"U.N. relief official tells of suffering in Gaza Strip"
Posted by Robert L. Smith/Plain Dealer Reporter March 31, 2009 03:00AM
John Ging, the closest thing to a referee in the seething and suffering Gaza Strip, told a Cleveland audience he knows a way to end the humanitarian crisis that created his job.
But peace will require Israelis and Palestinians to see the humanity in the other side, the United Nations' relief worker said at the City Club of Cleveland on Monday. The crowd's response indicated his solution faces skepticism even a world away from the troubles.
Still, the Irishman would not be dissuaded by either affirming applause or murmurs of dissent from a largely Arab-American crowd.
"No civilians should be at the receiving end of a rocket," Ging declared in a soft brogue laden with emotion. "Until we get there and rehumanize everyone in this conflict, then we are not going to move forward."
Ging, a veteran of world catastrophes, is the director of operations for the United Nations Relief & Works Agency. The agency was created in 1949 to respond to the Palestinian refugee crisis.
Sixty years later, it's the largest U.N. agency on the planet, with 10,000 employees trying to provide jobs, health care and education to 750,000 refugees in Gaza, a crowded Mediterranean enclave of 1.4 million Palestinians.
Ging stopped in Cleveland on a brief visit to the United States at the invitation of the local Arab-American community.
He has been harshly critical of Israel in the aftermath of its December attack on the Islamic Hamas movement, which rules Gaza. On Monday, he accused the Israeli Defense Forces of pointlessly destroying Gaza homes and schools and dehumanizing innocent civilians.
Ging said Israel is now thwarting Gaza's recovery by restricting the flow of goods and supplies into the territory.
"Lifting the siege in Gaza is an urgent, urgent first step" to restoring human dignity, Ging said to applause.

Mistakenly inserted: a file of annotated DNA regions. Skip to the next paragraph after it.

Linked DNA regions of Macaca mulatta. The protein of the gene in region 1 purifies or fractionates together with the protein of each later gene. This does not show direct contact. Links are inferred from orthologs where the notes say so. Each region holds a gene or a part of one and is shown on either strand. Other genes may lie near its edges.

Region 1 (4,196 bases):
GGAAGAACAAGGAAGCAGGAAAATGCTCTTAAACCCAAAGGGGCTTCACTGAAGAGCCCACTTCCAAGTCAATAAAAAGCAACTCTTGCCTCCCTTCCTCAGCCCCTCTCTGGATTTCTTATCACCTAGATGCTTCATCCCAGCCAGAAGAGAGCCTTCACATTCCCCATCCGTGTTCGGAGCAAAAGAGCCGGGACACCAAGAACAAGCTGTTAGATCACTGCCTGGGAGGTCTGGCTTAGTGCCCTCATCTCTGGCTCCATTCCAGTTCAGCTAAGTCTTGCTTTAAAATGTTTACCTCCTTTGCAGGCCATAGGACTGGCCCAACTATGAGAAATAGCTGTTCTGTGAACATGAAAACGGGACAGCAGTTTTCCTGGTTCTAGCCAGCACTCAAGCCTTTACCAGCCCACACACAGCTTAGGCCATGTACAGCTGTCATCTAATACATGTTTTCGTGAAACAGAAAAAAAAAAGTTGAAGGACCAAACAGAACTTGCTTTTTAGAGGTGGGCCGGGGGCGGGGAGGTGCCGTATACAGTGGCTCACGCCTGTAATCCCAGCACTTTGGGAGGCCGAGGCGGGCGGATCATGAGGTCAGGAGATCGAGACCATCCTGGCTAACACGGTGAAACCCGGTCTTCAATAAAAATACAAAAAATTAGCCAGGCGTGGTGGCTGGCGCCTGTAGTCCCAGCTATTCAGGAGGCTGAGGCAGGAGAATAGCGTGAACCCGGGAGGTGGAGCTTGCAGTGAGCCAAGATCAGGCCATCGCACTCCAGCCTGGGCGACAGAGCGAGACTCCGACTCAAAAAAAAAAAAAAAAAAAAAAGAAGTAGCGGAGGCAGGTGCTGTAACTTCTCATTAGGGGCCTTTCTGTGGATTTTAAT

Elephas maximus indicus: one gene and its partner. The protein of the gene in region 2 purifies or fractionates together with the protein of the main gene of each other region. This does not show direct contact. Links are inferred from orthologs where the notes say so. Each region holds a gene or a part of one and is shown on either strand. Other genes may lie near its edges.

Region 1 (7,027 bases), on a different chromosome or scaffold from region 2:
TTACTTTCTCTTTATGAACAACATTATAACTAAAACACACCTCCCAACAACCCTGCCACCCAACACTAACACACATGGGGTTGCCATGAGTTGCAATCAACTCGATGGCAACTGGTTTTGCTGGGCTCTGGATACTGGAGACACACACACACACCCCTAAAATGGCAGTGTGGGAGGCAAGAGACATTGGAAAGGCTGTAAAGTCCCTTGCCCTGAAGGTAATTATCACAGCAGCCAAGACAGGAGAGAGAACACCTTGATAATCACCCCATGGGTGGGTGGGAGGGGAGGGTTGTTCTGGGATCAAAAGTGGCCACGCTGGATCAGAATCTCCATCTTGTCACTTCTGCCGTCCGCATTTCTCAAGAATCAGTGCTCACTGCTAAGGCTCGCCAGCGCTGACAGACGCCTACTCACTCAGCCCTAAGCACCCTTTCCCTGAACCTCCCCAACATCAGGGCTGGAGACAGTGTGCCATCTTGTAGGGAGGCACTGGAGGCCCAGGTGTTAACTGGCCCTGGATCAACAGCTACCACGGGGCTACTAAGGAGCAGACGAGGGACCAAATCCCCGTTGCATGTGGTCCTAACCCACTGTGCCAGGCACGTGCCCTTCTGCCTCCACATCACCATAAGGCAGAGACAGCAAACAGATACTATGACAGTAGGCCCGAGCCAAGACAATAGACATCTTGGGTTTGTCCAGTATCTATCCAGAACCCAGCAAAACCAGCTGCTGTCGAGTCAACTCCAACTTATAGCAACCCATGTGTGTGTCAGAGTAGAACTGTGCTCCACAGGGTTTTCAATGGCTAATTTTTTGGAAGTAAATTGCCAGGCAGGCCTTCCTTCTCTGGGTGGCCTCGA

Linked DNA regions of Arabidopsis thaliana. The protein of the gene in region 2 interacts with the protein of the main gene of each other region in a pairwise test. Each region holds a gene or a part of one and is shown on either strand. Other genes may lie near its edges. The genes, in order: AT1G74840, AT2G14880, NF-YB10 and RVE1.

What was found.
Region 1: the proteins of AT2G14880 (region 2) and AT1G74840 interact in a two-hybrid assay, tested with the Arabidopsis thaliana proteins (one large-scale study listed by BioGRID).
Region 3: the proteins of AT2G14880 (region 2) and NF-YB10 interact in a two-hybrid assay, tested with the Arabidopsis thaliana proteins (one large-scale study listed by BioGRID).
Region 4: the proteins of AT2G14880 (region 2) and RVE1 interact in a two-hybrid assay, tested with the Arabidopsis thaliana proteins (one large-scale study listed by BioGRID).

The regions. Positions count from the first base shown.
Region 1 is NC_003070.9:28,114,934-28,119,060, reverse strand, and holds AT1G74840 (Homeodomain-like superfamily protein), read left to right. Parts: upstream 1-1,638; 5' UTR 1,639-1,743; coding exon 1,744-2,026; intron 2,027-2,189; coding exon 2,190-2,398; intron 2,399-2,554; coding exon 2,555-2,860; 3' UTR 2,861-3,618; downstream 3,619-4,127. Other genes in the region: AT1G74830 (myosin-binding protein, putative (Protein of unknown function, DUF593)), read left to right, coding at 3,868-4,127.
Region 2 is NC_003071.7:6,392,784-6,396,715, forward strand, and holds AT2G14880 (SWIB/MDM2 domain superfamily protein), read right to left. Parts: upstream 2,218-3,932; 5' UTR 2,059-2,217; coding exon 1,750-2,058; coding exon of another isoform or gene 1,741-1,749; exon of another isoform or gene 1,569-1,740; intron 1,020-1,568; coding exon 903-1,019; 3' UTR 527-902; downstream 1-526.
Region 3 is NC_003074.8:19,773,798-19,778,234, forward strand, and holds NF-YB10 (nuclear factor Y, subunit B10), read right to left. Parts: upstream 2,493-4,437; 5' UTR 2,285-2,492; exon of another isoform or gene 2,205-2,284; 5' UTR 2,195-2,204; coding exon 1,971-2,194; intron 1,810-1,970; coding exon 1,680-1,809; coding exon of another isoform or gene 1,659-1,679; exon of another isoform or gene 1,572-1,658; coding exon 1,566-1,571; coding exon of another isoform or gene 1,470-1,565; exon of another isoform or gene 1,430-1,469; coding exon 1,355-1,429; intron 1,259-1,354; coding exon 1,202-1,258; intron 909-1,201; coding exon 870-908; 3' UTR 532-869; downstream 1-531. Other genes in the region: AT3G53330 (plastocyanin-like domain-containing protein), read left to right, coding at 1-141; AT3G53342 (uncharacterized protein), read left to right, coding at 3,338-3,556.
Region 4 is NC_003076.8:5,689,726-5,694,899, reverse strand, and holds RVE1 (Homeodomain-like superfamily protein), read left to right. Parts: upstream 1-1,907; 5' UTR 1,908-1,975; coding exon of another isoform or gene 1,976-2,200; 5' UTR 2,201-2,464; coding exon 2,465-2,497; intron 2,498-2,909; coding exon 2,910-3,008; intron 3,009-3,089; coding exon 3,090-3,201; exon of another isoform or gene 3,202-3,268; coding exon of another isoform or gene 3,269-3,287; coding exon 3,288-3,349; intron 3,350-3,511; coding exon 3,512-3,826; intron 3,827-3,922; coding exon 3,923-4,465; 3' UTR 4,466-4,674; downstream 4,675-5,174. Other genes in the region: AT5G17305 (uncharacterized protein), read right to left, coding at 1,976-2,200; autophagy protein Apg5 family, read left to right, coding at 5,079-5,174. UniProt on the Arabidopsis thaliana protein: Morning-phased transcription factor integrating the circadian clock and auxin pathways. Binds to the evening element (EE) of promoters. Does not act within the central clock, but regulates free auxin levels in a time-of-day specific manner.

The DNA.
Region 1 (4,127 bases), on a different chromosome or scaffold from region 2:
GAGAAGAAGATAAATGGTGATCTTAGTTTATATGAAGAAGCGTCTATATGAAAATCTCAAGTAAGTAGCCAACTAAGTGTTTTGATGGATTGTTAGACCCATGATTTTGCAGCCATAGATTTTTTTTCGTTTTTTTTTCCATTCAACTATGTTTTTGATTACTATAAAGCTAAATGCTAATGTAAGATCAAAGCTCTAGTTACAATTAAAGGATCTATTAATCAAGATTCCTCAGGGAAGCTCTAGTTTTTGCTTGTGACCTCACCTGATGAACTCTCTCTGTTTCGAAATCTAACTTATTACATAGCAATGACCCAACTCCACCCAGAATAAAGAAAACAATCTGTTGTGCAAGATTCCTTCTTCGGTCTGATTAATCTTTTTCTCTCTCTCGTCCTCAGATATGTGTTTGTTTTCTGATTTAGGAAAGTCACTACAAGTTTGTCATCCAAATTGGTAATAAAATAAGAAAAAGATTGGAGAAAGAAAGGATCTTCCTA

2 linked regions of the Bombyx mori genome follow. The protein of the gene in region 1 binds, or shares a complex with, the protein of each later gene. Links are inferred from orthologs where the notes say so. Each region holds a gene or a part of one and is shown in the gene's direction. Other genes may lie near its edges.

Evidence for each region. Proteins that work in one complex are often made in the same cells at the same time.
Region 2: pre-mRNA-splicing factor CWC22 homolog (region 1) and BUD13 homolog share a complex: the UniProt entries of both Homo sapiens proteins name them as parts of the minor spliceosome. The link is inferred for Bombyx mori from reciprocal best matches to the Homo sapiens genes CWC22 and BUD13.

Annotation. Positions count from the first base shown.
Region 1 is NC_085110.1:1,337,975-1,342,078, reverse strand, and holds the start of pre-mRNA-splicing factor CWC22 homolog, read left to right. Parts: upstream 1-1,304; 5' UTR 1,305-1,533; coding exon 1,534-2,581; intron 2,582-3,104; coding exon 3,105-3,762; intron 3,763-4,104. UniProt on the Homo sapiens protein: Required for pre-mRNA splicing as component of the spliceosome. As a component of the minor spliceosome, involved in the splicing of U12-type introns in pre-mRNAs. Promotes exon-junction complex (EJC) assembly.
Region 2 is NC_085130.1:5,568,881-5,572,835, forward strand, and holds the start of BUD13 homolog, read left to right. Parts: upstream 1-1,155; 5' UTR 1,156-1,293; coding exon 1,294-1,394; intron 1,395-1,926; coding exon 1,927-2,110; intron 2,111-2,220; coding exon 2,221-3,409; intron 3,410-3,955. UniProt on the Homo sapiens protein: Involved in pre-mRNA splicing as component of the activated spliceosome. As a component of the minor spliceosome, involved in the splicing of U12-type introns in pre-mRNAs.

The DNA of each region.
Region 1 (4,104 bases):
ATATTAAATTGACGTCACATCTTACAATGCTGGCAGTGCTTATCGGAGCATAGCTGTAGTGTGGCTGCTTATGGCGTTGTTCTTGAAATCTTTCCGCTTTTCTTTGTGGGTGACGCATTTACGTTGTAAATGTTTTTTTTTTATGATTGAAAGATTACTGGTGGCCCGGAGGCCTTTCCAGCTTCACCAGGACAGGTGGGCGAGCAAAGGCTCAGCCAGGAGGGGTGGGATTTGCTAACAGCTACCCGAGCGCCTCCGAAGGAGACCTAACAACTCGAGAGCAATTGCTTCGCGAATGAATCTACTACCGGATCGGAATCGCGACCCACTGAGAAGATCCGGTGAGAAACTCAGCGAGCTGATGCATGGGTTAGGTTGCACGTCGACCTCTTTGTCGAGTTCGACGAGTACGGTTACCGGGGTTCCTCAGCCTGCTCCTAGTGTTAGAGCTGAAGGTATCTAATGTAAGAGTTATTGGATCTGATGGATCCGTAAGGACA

But he also spread the blame around, at times to the consternation of his audience.
An Israeli mother who does not know if her child will be picked off by a rocket fired aimlessly from Gaza is a victim of terrorism, Ging said. She is the victim of a crime that destroys chances for peace.
During the question-and-answer period, a woman in the audience suggested Israelis are not victims if they are living on Palestinian lands. She likened settlers to scared bank robbers running from their crime.
"You can't shoot someone in the back because they are running away," Ging responded. "Force is not the answer. It's just not the answer. The path to peace lies in the rule of law."
Ging, a lawyer by trade, has directed humanitarian and peacekeeping efforts in Rwanda, Kosovo, Bosnia and Lebanon. He said international law and accountability need to be reintroduced into the Gaza conflict. He stressed that peace requires another human quality -- empathy.
Ging urged supporters of Palestinians in Gaza to visit Israeli communities in range of Hamas rockets. He urged supporters of Israel to go to see the ruins of Gaza.
"Then go back to your friends and be good friends, really," he said. "Tell them you understand what it is like on the other side."